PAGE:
Plugins are third party programs that the browser has no control over, at least not when it comes to updating or modifying files. While It can block or disable them, it can’t do anything else.

  11. Richard Steven Hack said on January 16, 2013 at 8:47 pm

    I second PatchMyPC. I install it on all my clients’ PCs and recommend to them that they run it weekly or so. It updates the most critical software and allows for updating quite a few other common programs. The only problem it seems to have is that it usually reports Google Chrome updates as having failed – but it still appears to update it.

  12. Martin Brinkmann said on January 16, 2013 at 9:45 pm

    Keep the alternatives coming please, great additions to the guide.

  13. Matthew Borcherding said on January 16, 2013 at 9:37 pm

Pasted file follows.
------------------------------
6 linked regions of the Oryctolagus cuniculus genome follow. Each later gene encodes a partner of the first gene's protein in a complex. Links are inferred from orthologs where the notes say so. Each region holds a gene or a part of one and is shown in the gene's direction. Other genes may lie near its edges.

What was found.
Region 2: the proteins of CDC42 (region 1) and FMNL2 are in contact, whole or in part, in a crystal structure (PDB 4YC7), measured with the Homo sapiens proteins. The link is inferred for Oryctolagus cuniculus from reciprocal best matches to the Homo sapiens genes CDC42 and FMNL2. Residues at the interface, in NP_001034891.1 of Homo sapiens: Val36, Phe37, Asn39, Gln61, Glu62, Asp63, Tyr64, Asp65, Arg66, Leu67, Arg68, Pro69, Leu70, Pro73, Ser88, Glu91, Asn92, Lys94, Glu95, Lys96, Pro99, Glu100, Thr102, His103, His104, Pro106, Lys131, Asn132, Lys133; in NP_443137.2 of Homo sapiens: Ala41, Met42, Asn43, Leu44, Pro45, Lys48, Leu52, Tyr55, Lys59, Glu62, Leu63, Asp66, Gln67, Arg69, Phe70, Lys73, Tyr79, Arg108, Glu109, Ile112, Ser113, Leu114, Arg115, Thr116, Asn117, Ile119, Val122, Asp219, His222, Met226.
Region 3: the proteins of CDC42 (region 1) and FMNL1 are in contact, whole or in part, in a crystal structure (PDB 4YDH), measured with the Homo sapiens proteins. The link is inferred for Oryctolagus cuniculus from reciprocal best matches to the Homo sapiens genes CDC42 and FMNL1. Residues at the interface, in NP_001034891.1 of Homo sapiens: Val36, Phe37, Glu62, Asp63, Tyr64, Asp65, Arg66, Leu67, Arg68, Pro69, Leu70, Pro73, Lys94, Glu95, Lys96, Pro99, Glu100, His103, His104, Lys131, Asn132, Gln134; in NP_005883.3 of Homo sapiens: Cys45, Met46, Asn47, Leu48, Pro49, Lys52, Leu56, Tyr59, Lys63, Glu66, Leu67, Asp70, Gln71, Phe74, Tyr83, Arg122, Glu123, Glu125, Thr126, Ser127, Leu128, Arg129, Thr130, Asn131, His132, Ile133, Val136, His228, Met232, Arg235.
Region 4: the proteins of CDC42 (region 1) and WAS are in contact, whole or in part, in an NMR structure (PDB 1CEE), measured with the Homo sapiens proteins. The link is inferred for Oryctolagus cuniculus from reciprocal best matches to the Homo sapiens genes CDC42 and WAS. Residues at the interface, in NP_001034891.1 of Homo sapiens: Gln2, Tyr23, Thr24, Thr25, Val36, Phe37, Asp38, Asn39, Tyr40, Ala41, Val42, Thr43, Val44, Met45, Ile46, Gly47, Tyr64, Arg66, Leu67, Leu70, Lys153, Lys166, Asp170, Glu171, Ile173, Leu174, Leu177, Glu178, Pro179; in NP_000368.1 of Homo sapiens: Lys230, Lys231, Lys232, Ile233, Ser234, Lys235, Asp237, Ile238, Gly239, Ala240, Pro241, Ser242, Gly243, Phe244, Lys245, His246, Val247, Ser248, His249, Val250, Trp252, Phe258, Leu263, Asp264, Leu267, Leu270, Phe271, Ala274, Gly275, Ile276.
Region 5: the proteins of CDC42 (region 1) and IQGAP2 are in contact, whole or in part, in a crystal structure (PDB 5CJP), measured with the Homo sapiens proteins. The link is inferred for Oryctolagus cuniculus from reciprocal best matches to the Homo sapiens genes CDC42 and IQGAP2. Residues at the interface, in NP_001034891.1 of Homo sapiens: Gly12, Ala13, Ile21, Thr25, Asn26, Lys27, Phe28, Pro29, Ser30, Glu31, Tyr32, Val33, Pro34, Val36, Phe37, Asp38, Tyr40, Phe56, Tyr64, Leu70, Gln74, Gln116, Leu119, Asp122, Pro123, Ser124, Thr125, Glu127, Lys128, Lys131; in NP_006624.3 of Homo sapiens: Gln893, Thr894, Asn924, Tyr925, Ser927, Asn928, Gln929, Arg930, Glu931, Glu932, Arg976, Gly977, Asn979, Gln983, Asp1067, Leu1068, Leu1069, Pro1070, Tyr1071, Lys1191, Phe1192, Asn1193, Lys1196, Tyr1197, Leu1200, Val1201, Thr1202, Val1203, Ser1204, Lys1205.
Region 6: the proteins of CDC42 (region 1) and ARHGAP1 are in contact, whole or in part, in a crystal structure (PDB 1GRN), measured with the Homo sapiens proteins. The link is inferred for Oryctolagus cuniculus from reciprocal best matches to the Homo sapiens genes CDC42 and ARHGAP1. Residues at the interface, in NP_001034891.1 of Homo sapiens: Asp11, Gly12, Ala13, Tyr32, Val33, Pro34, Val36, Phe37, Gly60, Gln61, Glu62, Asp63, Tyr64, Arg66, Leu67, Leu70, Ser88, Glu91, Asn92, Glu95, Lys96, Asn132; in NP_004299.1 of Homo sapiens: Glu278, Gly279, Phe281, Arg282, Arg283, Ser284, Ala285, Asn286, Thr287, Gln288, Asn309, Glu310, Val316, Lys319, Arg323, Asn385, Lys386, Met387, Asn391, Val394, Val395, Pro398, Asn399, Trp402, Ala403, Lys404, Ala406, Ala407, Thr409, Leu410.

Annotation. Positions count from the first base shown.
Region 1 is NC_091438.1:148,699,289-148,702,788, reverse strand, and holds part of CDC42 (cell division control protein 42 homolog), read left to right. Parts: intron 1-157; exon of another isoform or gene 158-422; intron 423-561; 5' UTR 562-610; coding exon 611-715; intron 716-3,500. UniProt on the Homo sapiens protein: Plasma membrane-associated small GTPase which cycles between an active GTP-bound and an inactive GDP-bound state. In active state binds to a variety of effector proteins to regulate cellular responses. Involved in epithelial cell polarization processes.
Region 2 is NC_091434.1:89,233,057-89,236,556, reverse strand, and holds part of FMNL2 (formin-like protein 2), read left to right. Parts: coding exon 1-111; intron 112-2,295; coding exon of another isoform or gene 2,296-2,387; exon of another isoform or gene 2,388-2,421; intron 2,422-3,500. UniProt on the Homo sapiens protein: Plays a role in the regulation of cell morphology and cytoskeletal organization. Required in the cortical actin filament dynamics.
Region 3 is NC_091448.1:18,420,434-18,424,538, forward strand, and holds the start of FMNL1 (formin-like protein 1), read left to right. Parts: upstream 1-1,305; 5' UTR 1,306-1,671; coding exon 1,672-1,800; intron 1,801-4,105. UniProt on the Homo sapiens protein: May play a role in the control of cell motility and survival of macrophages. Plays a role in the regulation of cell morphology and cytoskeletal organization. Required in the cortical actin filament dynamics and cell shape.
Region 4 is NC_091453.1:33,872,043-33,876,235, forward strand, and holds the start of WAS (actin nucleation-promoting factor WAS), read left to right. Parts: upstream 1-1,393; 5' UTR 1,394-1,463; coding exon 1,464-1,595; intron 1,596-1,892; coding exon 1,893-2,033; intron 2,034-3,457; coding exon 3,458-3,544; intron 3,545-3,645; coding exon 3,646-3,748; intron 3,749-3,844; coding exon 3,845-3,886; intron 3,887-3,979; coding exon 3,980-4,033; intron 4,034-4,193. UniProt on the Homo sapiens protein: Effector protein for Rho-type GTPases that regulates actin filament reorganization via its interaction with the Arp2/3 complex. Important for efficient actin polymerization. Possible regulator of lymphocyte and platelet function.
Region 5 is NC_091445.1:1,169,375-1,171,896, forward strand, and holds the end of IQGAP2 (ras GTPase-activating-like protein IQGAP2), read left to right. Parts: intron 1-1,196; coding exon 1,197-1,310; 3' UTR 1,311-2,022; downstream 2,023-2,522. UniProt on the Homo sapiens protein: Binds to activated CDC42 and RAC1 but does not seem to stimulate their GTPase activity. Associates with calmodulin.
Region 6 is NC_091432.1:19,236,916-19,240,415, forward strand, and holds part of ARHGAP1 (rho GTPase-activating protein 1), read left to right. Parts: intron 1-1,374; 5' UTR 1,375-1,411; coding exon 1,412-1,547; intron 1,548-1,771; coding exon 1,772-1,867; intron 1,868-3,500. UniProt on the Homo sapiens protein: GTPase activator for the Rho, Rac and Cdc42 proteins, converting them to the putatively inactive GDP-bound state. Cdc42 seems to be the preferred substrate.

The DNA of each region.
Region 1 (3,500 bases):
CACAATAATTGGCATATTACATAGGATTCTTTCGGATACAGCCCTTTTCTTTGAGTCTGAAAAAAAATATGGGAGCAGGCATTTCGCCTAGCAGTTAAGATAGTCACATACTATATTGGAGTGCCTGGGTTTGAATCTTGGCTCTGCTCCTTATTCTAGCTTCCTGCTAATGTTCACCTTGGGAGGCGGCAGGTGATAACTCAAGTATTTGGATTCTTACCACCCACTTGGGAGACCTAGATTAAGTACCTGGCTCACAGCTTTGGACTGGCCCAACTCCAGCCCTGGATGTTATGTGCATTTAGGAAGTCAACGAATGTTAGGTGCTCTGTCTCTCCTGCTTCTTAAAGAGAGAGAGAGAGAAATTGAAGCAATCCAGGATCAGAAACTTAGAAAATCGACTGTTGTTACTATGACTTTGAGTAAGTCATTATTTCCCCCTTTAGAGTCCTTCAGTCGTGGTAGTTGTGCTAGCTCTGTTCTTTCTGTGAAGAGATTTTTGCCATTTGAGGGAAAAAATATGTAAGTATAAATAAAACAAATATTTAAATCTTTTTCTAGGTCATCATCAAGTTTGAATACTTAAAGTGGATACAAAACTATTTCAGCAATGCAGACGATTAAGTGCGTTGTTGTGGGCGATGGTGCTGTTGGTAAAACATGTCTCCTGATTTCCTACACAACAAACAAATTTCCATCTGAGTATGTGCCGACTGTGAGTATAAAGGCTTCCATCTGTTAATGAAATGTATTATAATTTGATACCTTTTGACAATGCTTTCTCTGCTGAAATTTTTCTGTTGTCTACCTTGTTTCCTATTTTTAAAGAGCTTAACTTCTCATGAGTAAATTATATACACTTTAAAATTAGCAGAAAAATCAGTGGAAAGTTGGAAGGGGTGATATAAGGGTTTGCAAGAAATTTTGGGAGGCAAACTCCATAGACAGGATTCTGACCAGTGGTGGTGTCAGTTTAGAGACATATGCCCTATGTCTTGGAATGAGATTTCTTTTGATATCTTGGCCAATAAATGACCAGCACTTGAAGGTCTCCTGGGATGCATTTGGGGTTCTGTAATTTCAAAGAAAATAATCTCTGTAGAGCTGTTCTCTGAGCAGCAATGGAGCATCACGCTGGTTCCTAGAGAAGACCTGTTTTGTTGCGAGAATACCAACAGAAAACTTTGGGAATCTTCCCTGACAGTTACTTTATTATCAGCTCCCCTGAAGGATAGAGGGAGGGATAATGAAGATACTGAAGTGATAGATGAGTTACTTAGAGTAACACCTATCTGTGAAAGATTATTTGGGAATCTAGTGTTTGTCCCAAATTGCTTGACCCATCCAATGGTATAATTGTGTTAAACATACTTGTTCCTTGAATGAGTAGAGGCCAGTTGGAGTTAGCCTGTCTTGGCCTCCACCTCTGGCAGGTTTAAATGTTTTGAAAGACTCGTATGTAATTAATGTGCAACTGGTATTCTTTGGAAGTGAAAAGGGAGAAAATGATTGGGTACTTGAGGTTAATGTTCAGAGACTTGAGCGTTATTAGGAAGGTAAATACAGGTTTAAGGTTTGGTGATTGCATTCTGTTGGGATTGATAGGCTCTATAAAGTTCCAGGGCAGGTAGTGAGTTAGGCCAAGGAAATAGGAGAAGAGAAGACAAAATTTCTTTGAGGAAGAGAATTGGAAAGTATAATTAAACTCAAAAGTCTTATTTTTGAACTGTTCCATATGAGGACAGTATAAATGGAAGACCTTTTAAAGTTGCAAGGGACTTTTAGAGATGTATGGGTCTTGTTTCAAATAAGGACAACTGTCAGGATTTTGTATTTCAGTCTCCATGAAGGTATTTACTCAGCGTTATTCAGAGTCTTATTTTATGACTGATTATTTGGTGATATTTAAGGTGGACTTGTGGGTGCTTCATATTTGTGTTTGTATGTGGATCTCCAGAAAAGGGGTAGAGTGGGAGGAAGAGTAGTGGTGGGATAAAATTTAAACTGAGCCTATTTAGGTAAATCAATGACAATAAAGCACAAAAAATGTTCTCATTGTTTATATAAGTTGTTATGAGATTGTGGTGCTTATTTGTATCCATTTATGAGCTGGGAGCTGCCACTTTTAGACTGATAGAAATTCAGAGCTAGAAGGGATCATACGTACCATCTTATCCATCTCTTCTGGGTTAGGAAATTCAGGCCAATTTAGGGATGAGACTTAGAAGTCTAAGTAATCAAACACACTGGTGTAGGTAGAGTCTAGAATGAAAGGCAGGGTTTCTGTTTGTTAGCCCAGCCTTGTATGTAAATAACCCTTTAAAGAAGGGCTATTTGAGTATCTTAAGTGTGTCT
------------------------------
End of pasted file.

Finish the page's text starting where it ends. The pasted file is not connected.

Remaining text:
Ninite isn’t a bad option, too.


    Pick the apps you want to install and/or keep up to date.

    Save the Ninite installer. Run it the first time to install/update everything.

    Run it again later to update again. Or even schedule it with the Task Scheduler.

    Doesn’t cover everything, but it handles almost all of the important software.

  14. ilev said on January 16, 2013 at 8:35 pm

    …Adobe Flash Player – Also features automatic updates…

    Not with Chrome browser or Windows 8/RT IE10.

  15. Andreas said on January 16, 2013 at 7:50 pm

    I use patchmypc.
    Too good!